IT’S THE LAW (05/10/2022)

The privacy implications and risks to individuals, should the US Supreme Court overturn Roe v. Wade abortion rights protection (as a document leaked this week indicates), could be huge according to legal experts – particularly since there’s no national privacy law. Not only would it put women looking to get abortions and clinicians performing abortions on the wrong side of the law, but it opens up a rat’s nest of opportunity for legal as well as backdoor data sharing and tracking of information on people and services. It would also grant law enforcement the right to collect the data as evidence of committing a crime. This and laws being prepared in a number of states to allow cross-border cooperation to locate individuals whose rights are no longer protected by Roe, would also set the stage for other constraints on individual privacy should the party in power want to use this precedent.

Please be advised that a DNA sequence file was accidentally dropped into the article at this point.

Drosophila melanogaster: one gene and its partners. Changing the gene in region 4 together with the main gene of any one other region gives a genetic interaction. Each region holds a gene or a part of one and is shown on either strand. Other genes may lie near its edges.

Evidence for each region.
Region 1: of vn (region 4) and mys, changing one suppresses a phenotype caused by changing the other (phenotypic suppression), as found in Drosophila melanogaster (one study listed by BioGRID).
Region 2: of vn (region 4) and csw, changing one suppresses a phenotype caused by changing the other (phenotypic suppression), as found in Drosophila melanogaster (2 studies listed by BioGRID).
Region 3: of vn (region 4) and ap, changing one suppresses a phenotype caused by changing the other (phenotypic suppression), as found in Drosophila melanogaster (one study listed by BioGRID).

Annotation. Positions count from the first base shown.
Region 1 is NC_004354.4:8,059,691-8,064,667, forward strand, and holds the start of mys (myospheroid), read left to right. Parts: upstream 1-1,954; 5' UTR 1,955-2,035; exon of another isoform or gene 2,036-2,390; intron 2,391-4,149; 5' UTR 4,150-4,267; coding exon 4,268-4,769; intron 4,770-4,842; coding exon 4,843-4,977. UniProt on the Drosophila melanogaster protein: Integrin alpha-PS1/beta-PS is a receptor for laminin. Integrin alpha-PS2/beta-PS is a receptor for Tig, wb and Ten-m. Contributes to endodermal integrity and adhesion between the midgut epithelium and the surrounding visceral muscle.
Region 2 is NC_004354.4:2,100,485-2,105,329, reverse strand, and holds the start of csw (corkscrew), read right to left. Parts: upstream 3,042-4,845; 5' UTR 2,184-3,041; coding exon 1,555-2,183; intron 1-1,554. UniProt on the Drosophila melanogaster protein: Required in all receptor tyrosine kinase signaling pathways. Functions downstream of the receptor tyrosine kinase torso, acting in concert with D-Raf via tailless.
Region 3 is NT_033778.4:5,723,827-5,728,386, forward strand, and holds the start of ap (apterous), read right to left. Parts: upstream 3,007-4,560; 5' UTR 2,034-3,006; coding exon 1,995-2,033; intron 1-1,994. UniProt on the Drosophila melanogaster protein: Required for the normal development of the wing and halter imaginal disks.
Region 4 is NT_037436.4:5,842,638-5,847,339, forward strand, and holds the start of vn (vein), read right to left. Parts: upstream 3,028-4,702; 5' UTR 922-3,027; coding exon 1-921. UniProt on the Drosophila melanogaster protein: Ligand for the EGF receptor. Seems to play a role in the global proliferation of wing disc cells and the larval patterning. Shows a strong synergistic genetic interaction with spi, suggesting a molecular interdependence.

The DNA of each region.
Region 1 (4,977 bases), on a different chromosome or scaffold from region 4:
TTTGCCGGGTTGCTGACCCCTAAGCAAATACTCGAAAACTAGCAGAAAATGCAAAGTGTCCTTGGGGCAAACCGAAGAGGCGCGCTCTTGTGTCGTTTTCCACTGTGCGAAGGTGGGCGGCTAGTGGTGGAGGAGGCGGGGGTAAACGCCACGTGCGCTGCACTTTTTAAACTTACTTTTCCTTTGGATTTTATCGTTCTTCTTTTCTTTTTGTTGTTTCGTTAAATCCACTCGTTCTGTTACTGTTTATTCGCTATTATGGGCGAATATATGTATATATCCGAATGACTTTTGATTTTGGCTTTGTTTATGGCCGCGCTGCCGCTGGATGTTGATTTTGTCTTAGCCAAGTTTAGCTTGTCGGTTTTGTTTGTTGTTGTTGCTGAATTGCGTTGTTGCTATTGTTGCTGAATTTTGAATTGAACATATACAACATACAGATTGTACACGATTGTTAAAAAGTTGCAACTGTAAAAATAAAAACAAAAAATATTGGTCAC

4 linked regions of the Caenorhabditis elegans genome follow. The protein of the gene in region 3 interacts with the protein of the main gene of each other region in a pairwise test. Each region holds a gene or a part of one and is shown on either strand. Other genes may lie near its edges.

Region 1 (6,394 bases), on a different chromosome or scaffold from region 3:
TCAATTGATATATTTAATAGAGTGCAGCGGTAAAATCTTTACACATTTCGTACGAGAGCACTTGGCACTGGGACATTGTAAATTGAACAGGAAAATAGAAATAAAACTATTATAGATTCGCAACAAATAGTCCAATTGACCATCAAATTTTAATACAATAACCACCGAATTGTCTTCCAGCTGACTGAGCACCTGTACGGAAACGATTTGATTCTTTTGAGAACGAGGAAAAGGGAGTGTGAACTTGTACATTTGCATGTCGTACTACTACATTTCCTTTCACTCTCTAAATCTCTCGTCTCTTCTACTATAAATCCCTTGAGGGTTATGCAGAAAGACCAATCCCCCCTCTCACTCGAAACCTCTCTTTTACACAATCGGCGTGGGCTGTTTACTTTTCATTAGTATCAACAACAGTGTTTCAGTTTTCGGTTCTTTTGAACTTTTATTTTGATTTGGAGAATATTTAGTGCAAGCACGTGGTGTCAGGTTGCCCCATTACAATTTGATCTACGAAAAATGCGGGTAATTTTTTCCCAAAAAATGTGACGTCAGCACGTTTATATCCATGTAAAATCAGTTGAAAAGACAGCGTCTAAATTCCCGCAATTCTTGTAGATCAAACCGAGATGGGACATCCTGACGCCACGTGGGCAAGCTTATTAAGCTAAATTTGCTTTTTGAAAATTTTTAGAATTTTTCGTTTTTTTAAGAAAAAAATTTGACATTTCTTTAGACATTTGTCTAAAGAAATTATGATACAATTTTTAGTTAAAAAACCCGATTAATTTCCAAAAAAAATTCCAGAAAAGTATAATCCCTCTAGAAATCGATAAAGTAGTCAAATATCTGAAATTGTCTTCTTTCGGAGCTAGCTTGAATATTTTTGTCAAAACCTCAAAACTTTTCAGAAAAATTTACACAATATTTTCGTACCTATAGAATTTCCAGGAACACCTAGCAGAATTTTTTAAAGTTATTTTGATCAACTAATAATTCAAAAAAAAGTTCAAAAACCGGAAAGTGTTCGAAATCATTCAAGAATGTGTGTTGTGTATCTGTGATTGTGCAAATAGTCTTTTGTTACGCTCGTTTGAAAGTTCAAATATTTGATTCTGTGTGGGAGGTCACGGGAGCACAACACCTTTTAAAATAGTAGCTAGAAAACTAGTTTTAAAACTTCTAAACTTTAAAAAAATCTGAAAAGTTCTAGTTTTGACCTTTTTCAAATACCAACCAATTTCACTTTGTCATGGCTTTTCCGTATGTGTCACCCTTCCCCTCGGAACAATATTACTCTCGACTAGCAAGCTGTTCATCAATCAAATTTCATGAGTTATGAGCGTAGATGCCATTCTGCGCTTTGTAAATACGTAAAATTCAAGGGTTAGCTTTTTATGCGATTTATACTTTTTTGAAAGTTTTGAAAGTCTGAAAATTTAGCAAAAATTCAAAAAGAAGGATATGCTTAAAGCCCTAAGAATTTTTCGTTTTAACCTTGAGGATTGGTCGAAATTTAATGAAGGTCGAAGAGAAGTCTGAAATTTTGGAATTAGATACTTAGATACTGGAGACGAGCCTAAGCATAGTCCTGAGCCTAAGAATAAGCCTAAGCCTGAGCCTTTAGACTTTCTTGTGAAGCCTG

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Data broker SafeGraph cashes in by revealing who visits abortion clinics

May 10, 2022
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Mental health & prayer apps prey on users; Mozilla calls them “exceptionally creepy”

May 10, 2022
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Meta Releases Lying, Offensive AI and Pretends to Be Surprised

November 23, 2022

Like trouble, bad behavior by Meta shows up whether you look for it or not.  The latest is an open-source language model that was supposed to provide reliable search results because it was trained on academic papers.  Alas, it was quickly withdrawn after reviewers found that it returned results that were grammatical and plausible but also incorrect, not to mention filled with “antisemitism, homophobia, and misogyny.”  How can this be a surprise?

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